So, 2004 came and went, and we’re still waiting for time-travel to become a reality some fourteen years later? It would seem that, like “Back to the Future Part II”, “Timecop” made us a lot of empty promises about what the future had in store for mankind! Joking aside, now a rather nitpick-able vision of the future notwithstanding, 1994’s “Timecop” is an enthralling, “Terminator”-esque sci-fi action thriller anchored by the directorial talents of Peter Hyams and the charisma of its leading man.
Jean-Claude Van Damme steps into the role of Agent Max Walker of the Time Enforcement Commission (TEC), who finds himself hotly pursuing United States Senator and Rogue Presidential candidate Aaron McComb, played by the late Ron Silver. Mia Sara portrays Walker’s wife Melissa, who through the miracle of time-travel is a strong presence in the film despite being murdered in the opening reel. Bruce McGill plays Walker’s TEC superior, Commander Eugene Matuzak, while Gloria Reuben plays Walker’s fellow TEC Agent, Sarah Fielding. Scott Bellis also appears as TEC’s tech support man, Ricky, while Jason Schombing plays Walker’s former partner, Lyle Atwood, who becomes a somewhat reluctant lackey of McComb’s.
In the year 1994, the development of time-travel leads to the formation of the Time Enforcement Commission, with the aim of preventing illicit time-travellers from altering the past and potentially unleashing cataclysmic consequences in the future. Fast forward to 2004, and former Washington D.C. police officer Max Walker now works as a TEC agent, with his dedication to the organization’s mission stopping him from going back to 1994 to prevent the murder of his wife, Melissa.
After busting his former partner, Lyle Atwood, for travelling back to launder money in 1929, Walker learns that Atwood was working for Senator Aaron McComb, who has been financing his Presidential campaign by sending associates back in time to steal money. With his new partner, Agent Sarah Fielding, Walker heads back to 1994 to put a stop to McComb’s time-travelling heist, and before long, uncovers the dark truth behind his late wife’s murder.
While the origins of “Timecop” stem from its limited-run Dark Horse comic book series, the film, arriving just three years after “Terminator 2: Judgment Day”, bears a pretty clear James Cameron influence, as well.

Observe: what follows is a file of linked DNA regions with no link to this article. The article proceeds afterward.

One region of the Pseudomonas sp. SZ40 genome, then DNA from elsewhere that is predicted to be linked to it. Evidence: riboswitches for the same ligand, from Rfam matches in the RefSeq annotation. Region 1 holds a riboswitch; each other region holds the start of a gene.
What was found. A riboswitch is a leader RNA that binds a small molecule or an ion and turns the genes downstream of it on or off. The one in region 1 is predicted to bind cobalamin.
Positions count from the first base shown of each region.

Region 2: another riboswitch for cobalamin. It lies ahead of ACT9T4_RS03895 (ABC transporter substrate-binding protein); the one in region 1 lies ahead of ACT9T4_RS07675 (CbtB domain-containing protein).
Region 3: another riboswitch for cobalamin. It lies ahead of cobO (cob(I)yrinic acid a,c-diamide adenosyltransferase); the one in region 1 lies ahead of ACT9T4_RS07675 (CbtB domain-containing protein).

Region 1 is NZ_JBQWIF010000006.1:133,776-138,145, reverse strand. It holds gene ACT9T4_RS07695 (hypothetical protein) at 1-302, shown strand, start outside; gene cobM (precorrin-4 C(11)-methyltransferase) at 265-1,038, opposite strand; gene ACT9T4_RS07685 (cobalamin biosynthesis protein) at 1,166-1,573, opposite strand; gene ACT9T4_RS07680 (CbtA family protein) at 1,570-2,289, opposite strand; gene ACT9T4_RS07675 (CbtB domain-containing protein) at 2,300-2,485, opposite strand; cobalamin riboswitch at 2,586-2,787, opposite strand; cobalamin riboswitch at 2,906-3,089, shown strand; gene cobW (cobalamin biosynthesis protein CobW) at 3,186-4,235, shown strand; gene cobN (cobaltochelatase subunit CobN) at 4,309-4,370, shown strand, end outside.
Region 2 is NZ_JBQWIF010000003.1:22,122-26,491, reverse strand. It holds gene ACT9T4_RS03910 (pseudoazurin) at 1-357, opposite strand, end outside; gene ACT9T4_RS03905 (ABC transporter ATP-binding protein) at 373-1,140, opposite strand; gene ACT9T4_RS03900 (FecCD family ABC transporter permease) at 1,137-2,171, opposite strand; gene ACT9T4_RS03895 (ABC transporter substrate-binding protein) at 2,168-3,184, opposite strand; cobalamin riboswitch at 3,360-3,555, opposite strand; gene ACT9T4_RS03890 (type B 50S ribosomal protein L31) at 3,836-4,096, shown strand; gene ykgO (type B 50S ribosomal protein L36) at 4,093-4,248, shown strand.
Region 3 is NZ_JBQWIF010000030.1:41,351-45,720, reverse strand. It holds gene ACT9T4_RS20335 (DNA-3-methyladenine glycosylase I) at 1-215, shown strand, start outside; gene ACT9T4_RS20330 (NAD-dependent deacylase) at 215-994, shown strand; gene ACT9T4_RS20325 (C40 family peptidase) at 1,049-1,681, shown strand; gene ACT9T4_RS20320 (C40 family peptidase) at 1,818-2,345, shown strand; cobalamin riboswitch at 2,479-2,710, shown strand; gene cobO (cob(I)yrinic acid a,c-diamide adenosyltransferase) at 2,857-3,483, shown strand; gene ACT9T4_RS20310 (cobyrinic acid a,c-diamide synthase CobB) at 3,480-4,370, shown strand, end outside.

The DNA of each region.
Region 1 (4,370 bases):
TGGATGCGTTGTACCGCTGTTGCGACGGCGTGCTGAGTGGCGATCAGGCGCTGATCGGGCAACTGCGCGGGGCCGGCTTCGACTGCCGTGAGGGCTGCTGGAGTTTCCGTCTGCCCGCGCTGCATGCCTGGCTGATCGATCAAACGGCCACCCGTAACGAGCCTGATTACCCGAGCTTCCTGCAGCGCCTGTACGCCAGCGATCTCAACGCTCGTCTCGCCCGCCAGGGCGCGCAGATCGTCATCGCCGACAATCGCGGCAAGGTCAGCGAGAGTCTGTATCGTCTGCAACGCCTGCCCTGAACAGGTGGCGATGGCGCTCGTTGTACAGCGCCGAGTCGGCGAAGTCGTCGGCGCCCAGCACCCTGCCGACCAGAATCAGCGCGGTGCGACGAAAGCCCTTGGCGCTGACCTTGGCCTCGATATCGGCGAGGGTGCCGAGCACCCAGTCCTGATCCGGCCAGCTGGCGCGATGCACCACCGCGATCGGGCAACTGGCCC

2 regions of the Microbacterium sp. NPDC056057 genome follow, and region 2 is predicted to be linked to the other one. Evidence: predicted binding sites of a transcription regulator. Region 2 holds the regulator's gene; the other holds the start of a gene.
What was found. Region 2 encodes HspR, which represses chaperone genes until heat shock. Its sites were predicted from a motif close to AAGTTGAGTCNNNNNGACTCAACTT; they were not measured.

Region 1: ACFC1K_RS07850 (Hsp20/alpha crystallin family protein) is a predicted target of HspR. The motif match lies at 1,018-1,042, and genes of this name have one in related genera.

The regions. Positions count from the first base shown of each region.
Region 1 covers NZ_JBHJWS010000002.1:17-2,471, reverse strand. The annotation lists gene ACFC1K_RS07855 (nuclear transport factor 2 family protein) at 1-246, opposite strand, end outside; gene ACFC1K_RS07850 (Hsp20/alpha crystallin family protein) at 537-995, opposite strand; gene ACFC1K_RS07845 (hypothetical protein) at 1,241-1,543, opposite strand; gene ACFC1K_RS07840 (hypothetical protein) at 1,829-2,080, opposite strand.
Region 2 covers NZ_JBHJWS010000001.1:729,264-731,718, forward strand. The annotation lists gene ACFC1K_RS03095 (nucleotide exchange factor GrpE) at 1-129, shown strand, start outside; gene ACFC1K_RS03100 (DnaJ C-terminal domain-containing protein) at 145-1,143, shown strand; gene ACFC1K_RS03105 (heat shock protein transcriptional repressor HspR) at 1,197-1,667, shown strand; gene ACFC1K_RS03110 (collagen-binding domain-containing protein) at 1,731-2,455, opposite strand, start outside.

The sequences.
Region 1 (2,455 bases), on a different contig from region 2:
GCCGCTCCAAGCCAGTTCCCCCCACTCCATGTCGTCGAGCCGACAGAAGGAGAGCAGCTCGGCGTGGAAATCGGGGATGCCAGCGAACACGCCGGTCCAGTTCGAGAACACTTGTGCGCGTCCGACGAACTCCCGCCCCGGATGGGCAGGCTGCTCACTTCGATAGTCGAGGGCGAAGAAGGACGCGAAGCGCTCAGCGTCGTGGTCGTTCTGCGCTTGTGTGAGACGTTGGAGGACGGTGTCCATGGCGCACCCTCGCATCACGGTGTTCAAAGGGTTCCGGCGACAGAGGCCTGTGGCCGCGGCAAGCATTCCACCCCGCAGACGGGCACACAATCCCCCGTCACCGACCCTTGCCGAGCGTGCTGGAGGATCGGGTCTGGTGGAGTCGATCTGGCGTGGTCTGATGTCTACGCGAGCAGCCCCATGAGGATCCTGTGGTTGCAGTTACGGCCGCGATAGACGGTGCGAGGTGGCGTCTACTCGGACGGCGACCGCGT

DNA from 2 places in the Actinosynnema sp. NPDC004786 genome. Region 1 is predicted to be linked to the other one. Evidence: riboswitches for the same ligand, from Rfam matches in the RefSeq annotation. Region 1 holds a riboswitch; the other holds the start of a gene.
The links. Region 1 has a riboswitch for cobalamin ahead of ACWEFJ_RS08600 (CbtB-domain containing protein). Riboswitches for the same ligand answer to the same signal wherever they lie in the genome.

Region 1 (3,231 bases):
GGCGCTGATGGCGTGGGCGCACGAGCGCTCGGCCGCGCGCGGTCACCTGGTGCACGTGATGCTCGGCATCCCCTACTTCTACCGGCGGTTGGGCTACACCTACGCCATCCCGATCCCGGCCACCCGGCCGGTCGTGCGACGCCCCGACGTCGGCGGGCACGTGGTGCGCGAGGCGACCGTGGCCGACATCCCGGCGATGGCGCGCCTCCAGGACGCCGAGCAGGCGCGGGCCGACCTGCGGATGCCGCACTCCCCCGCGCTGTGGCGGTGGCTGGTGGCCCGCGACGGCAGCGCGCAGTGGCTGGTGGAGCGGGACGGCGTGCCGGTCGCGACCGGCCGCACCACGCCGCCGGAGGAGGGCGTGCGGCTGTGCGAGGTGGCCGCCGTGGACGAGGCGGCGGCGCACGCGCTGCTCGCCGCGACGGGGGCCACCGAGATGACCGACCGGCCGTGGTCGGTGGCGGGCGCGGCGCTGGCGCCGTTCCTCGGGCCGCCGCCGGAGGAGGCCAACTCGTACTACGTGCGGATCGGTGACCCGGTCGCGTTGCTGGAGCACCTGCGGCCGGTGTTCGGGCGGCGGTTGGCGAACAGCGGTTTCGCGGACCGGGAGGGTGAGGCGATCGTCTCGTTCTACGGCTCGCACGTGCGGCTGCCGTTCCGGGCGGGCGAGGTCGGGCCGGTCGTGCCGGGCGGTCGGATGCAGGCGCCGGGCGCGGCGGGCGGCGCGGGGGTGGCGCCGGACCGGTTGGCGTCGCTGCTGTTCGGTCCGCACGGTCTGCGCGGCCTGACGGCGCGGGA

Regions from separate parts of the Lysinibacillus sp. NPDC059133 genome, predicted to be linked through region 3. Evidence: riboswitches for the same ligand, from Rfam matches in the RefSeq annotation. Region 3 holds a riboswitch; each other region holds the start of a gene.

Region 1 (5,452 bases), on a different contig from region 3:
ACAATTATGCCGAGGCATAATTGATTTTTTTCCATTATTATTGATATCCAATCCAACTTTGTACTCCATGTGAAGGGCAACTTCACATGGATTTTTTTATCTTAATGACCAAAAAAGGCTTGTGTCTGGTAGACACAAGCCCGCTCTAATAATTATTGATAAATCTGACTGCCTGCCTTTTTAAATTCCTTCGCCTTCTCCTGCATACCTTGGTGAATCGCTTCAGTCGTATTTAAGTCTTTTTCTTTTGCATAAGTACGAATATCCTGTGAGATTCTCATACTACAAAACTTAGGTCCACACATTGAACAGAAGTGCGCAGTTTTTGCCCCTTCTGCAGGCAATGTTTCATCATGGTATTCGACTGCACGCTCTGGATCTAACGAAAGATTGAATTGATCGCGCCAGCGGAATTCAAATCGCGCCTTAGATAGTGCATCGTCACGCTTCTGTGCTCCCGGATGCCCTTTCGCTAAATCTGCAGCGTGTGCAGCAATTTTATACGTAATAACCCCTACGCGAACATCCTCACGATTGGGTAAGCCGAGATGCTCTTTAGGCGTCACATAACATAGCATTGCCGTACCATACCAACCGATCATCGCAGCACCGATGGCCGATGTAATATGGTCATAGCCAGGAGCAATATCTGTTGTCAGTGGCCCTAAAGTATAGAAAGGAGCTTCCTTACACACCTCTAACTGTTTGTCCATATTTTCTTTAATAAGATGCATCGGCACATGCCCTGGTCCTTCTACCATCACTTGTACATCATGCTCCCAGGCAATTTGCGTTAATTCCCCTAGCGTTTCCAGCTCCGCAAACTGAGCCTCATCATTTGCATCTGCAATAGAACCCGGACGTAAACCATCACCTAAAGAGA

Indeed, thinking about the logical implications of time-travel raised by “Timecop” is arguably even more paradoxical and intellectually maddening than those raised by Skynet. “Timecop” not only involves far more zig-zagging from the past to present and vice-versa, but also just as intimately plays with the idea of the present as we know it already being the result of changes to the past, with said changes being even more complicated by further trips to the past. I, for one, am not about to lose any more sleep thinking over the time paradoxes of the birth of John Connor any more than I am the time-travelling machinations of Senator Aaron McComb, so as with any time-travel movie, it’s best to just sit back and enjoy the ride with “Timecop”.
Ron Silver all but steals the film with his performance as the conniving Senator McComb, played by Silver as the quintessential slimy politician, and an extremely potty-mouthed one, at that (he single-handedly drops about ninety-percent of the f-bombs in the film). His first meeting with Walker at TEC headquarters is a deliciously veiled verbal sparring-match between a law-enforcement officer who knows he’s got his man right in front of him, and a bad guy daring him to make his move in front his superiors. McComb may be the kind of villain who lets his henchmen do all the heavy-lifting, but that doesn’t stop him from emerging as one of the most memorable, and quotable, villains to ever appear in a Van Damme movie.